How serious the issue became is highlighted by a quote from prominent Memphis Mafia member, Sonny West:
“The last year of his life, drug addiction took a firm hold on him.”
Ms Hoedel’s response to that quote puts it into proper perspective:
Without a question it did – but more than eighty percent of Elvis’ bodily systems did not function properly…
The author takes the theme further:
Further consider that of those nine, five were directly impacted from disorders and diseases he had since birth and certainly prior to the prescription drug use that accompanied fame.
Destined to Die Young also discusses an issue often debated by Elvis fans – one that many readers will find more than interesting. During the 1970s, there were two doctors closely associated with Elvis. When he was in Vegas it was Dr. Elias Ghanem (“Dr. Feelgood). When in Memphis or on the road it was usually Dr. George Nichopoulos (“Dr. Nick). The author’s consideration of the relative function of both medical practitioners is not dissimilar to the viewpoint of many fans. Regarding Dr. Ghanem, she observes:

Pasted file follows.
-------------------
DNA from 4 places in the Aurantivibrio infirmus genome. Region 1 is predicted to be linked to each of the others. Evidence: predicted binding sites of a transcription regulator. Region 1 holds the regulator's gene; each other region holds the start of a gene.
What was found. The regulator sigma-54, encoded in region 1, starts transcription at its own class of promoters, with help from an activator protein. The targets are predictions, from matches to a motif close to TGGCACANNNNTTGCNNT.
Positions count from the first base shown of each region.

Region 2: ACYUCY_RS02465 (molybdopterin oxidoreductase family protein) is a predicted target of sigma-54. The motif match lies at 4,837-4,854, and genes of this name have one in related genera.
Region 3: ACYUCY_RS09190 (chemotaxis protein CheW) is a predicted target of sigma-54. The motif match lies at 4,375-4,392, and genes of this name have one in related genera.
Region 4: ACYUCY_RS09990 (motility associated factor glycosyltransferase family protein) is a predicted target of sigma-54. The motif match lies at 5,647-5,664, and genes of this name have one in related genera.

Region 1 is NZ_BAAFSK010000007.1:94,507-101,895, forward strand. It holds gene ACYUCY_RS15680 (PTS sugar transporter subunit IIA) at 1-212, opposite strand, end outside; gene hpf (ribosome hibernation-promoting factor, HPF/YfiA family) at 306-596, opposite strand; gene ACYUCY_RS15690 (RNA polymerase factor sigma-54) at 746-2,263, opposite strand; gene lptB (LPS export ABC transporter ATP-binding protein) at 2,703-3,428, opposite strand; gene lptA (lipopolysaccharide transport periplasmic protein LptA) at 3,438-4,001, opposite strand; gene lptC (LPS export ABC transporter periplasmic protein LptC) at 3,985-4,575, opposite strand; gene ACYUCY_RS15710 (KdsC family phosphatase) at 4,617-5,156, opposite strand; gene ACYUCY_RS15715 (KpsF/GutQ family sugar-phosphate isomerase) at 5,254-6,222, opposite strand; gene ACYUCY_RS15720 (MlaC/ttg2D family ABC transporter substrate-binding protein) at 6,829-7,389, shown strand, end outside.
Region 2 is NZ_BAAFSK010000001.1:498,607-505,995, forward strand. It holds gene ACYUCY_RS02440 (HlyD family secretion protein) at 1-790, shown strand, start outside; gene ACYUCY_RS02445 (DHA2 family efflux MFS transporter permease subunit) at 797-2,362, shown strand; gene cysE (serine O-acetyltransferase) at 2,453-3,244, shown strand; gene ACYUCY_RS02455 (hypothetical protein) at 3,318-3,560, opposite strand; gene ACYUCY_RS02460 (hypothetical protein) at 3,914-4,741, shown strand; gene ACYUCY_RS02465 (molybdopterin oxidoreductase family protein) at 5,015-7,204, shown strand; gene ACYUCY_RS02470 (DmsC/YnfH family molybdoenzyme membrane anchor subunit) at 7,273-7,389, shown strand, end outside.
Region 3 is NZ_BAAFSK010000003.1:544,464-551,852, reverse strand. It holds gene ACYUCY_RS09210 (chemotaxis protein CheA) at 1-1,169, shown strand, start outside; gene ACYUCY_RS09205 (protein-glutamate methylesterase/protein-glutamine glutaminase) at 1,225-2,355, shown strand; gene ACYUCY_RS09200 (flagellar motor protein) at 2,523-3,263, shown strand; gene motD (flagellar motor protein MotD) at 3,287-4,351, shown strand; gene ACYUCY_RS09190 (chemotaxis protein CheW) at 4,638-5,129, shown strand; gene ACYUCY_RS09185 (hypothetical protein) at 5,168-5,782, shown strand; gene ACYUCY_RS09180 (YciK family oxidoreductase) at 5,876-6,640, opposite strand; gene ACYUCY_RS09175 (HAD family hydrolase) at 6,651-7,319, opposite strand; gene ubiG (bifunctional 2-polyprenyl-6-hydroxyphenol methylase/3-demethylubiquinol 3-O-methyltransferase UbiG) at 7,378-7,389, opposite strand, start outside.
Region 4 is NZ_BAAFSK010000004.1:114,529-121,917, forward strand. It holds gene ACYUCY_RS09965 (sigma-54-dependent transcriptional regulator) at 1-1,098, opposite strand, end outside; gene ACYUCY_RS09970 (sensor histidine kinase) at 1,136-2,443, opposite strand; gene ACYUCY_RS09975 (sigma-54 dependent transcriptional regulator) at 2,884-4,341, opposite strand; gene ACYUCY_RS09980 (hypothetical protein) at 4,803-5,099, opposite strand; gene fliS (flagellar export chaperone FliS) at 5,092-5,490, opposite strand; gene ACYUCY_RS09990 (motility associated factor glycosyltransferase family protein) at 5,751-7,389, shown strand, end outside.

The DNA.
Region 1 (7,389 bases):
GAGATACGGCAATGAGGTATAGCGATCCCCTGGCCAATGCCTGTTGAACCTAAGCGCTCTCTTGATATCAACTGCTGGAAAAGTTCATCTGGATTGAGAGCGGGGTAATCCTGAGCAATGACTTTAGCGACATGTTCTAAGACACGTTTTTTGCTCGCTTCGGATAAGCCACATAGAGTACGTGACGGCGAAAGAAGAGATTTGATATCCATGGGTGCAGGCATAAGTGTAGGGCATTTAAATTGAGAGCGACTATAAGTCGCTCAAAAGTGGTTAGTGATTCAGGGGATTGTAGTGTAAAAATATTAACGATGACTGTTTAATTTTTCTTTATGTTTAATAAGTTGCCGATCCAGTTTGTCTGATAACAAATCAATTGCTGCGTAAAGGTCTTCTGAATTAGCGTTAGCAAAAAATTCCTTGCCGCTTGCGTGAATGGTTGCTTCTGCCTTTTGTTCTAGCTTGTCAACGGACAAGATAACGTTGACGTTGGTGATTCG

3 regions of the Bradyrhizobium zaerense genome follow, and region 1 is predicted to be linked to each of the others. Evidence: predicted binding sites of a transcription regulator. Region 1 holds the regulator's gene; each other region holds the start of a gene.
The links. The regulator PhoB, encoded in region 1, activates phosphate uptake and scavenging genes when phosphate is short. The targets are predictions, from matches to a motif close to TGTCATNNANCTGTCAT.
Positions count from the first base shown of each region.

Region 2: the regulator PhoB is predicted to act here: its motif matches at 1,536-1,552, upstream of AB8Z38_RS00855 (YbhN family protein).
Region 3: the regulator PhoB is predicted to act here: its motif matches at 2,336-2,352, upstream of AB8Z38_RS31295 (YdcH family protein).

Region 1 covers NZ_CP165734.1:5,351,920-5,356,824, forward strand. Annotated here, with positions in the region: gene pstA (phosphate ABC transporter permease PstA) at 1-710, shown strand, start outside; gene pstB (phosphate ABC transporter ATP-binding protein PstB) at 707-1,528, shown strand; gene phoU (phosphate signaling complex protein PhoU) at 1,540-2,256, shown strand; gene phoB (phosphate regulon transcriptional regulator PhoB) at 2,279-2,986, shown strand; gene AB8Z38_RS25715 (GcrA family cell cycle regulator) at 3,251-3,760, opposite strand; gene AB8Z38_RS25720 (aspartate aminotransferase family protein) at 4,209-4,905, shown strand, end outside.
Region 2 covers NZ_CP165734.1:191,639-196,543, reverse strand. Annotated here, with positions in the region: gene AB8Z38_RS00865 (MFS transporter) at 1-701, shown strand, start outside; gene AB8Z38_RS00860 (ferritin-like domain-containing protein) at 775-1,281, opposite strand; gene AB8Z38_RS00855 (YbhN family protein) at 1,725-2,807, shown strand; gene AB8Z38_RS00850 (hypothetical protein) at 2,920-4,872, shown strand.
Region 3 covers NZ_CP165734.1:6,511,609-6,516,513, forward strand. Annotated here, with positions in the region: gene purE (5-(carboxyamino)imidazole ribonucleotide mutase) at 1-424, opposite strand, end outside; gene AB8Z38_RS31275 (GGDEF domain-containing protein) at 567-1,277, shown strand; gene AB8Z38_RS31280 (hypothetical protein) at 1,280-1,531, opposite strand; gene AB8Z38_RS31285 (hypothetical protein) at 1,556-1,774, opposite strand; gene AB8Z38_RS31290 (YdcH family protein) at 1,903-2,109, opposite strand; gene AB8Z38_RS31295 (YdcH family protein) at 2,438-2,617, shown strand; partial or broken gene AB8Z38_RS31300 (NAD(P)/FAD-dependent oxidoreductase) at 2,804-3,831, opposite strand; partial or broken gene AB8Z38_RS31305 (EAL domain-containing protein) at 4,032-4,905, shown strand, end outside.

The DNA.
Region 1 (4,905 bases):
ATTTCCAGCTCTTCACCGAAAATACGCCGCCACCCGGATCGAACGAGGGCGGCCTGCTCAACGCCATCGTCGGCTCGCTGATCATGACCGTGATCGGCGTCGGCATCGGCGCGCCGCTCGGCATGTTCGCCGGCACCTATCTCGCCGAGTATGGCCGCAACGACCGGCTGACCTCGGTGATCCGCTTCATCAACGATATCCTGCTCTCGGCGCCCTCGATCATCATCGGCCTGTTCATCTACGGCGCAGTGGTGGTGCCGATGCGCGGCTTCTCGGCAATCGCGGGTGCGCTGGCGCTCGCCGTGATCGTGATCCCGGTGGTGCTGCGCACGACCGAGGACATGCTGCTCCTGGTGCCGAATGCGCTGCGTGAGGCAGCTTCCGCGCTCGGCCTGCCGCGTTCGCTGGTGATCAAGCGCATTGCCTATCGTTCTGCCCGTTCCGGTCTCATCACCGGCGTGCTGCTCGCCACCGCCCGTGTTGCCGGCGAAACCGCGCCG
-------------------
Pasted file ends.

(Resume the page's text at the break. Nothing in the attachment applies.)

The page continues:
Dr. Ghanem’s habit of giving Elvis anything he wanted and even some drugs he did not ask for.
In relation to Dr. Nick’s response to finding out about some of the drugs Dr. Ghanem had prescribed for Elvis, these passages are instructive:
After the first show, Tish called Dr. Nick with concerns about the medical treatment Elvis was receiving and it wasn’t long before Colonel Parker called him as well. The Houston show was described as “depressingly incoherent” and the Colonel needed to do damage control.
Dr. Nick agreed to join the tour in Mobile, Alabama, and discovered that Dr. Ghanem had given Elvis a drug called Sparine (for depression), which not only caused his blood pressure to plummet but disrupted showtimes because it was a long-lasting drug. He also believed Elvis was given Donnatal, a combination drug for irritable bowel syndrome and stomach ulcers, which again could not be given close to showtime because it impacted speech and motor function.
Dr. Nick was in doubt as to why Elvis was appearing to be incoherent on stage.
Destined to Die Young includes sections on Acknowledgments, 12 pages of (source) Notes and 12 pages of (bibliography) References. It contains 344 pages. ISBN: 978-1-7336526 (paperback). It can be purchased directly from the author (see link below).